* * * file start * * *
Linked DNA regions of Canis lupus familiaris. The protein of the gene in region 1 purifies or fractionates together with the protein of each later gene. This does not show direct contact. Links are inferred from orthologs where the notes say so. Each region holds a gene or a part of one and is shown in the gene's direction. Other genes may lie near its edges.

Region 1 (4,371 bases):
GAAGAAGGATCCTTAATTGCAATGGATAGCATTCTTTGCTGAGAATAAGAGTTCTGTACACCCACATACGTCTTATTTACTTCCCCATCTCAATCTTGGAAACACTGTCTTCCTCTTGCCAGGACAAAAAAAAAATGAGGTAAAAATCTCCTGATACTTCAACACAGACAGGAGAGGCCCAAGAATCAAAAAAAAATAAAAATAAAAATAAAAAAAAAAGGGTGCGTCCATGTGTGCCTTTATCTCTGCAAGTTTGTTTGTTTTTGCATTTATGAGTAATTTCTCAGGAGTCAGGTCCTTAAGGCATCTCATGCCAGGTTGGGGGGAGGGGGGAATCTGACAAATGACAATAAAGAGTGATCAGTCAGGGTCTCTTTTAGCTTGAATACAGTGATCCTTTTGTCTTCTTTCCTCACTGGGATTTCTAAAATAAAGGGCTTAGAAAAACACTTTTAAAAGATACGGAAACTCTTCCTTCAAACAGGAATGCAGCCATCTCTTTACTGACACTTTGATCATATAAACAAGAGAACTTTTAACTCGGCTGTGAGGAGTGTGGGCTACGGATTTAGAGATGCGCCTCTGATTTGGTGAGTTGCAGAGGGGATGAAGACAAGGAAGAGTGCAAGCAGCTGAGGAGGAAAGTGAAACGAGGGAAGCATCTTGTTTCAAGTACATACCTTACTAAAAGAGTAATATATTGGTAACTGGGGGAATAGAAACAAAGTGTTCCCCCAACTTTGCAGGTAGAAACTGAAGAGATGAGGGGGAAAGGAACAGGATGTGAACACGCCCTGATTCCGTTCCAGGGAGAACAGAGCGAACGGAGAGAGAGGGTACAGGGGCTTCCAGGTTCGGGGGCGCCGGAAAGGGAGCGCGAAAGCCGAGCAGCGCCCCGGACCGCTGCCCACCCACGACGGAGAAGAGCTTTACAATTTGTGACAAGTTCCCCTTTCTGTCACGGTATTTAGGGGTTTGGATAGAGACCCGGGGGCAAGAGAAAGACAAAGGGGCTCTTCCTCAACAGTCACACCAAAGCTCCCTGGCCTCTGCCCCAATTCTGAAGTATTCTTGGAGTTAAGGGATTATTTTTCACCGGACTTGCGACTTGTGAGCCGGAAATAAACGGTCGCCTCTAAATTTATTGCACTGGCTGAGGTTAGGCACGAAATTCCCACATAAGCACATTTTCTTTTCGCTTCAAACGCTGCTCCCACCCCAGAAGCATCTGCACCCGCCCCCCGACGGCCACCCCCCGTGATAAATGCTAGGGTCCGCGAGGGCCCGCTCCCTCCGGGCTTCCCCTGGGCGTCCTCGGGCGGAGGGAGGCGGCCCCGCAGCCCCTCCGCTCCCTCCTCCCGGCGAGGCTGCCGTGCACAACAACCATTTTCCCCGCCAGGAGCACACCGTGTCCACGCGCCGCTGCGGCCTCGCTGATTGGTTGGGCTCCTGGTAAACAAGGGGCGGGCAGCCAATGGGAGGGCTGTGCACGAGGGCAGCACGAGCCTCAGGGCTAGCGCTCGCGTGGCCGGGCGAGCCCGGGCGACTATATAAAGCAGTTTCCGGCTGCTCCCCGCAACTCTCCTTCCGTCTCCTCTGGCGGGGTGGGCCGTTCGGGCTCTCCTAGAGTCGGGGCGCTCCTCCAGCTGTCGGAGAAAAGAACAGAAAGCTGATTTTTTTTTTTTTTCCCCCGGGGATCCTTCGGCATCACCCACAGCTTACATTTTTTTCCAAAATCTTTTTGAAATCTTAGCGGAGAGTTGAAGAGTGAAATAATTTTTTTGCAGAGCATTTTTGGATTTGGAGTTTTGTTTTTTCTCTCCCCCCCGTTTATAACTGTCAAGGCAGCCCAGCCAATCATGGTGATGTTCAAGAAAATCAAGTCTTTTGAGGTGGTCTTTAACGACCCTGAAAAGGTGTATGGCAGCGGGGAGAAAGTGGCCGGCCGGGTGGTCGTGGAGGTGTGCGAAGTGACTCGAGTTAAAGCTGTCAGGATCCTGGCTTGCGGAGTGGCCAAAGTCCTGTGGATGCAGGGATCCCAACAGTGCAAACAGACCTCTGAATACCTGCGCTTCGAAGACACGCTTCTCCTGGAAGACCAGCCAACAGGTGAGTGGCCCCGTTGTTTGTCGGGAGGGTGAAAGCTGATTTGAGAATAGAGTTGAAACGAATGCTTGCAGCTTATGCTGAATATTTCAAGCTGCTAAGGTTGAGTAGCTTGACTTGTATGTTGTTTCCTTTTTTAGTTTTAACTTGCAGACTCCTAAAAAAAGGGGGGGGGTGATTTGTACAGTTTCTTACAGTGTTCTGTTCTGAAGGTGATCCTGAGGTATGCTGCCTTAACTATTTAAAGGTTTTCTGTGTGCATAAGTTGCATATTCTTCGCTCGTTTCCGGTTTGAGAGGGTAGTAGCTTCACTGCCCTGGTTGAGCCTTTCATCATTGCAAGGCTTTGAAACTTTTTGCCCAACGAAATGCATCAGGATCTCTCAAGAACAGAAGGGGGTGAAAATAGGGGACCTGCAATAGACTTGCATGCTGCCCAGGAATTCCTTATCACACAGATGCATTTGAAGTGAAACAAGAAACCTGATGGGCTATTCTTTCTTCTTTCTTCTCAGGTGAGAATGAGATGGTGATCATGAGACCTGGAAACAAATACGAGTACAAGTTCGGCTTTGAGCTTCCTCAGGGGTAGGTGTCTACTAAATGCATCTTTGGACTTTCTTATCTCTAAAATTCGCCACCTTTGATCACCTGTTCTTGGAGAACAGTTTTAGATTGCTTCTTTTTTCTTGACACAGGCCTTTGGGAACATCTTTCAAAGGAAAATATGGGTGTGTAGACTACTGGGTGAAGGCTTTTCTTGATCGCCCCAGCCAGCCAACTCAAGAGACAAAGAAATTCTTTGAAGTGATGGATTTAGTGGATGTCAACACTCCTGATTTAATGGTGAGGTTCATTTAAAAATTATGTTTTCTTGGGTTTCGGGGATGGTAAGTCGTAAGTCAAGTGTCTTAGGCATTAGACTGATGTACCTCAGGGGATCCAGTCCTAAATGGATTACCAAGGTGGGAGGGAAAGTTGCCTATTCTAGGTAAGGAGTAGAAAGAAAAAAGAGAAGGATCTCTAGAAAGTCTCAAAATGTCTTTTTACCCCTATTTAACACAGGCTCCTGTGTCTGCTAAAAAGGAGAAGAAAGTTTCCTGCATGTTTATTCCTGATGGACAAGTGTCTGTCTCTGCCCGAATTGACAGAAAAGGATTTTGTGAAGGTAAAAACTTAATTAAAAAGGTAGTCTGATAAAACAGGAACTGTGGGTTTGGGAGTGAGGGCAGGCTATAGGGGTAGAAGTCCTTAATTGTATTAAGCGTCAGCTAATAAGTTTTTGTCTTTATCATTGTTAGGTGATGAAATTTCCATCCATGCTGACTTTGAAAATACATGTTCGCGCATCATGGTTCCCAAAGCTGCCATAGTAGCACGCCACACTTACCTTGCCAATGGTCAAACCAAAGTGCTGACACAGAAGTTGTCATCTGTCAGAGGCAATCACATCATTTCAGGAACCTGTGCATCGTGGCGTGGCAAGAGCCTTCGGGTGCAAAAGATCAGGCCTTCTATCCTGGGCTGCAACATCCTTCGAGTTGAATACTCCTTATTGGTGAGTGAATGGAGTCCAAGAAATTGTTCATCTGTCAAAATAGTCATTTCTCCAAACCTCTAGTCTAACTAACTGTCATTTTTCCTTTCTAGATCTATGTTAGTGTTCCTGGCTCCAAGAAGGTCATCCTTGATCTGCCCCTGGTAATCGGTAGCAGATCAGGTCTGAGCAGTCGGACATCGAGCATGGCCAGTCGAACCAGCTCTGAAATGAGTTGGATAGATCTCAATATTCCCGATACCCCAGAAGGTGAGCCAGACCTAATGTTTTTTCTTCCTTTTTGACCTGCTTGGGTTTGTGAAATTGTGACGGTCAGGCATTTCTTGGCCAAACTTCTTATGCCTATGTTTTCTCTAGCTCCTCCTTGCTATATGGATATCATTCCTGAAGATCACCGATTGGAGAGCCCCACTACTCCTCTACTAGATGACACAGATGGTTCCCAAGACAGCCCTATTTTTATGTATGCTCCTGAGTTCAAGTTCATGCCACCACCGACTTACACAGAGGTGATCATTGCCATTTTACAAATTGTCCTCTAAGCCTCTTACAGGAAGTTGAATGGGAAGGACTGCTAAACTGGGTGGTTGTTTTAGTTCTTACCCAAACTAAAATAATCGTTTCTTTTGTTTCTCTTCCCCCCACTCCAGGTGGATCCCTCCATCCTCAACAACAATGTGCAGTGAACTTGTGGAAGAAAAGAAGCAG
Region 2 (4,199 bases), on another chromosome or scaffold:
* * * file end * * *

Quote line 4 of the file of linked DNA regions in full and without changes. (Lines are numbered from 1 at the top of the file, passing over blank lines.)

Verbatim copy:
Region 2 (4,199 bases), on another chromosome or scaffold: